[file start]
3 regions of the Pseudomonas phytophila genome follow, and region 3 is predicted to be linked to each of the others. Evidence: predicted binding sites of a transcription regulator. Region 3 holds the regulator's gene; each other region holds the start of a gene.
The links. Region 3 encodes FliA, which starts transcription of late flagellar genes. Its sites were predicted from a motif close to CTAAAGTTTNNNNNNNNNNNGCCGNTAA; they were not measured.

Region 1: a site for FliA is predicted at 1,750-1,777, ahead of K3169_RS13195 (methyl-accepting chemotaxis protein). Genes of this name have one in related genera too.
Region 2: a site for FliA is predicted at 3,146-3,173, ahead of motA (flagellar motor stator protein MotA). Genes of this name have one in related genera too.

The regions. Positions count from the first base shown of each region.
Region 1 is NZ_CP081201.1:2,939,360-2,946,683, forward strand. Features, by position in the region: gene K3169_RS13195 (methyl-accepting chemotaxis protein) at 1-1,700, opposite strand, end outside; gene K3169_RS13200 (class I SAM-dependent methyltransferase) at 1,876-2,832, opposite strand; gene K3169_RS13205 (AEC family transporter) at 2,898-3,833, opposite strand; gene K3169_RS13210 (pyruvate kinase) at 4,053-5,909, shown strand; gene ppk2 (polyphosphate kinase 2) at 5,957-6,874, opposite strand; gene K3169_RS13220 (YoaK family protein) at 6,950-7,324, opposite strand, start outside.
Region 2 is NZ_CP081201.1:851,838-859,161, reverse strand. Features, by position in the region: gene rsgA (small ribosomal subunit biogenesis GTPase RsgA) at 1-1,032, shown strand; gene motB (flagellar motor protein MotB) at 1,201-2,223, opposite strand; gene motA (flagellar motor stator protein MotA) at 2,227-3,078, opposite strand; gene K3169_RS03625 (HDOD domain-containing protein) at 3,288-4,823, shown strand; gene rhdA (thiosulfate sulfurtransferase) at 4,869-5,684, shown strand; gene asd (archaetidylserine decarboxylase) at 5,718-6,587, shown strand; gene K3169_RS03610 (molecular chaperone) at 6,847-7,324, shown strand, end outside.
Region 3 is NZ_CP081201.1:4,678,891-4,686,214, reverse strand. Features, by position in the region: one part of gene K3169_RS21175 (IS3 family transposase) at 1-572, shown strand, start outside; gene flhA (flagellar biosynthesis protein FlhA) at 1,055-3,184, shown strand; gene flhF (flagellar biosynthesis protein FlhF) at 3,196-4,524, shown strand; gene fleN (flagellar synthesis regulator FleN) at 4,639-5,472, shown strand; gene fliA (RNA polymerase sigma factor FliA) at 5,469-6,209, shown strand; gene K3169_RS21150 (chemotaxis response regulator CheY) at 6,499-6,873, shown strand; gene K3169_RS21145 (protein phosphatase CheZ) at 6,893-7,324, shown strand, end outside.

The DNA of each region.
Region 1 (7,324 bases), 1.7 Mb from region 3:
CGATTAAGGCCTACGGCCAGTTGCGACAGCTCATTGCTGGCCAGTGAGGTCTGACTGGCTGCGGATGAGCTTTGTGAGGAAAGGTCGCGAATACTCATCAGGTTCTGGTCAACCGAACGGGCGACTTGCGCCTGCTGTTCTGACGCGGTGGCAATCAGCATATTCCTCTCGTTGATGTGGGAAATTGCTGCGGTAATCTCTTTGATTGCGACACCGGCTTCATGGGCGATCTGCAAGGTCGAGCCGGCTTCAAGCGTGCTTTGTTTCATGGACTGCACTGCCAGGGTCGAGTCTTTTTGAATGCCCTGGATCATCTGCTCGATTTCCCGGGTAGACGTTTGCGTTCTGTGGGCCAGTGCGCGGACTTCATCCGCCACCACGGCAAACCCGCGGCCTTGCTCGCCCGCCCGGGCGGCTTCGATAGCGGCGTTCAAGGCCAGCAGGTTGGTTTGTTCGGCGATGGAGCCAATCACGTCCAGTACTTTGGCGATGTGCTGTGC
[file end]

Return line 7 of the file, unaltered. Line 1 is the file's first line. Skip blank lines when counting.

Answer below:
Region 2 is NZ_CP081201.1:851,838-859,161, reverse strand. Features, by position in the region: gene rsgA (small ribosomal subunit biogenesis GTPase RsgA) at 1-1,032, shown strand; gene motB (flagellar motor protein MotB) at 1,201-2,223, opposite strand; gene motA (flagellar motor stator protein MotA) at 2,227-3,078, opposite strand; gene K3169_RS03625 (HDOD domain-containing protein) at 3,288-4,823, shown strand; gene rhdA (thiosulfate sulfurtransferase) at 4,869-5,684, shown strand; gene asd (archaetidylserine decarboxylase) at 5,718-6,587, shown strand; gene K3169_RS03610 (molecular chaperone) at 6,847-7,324, shown strand, end outside.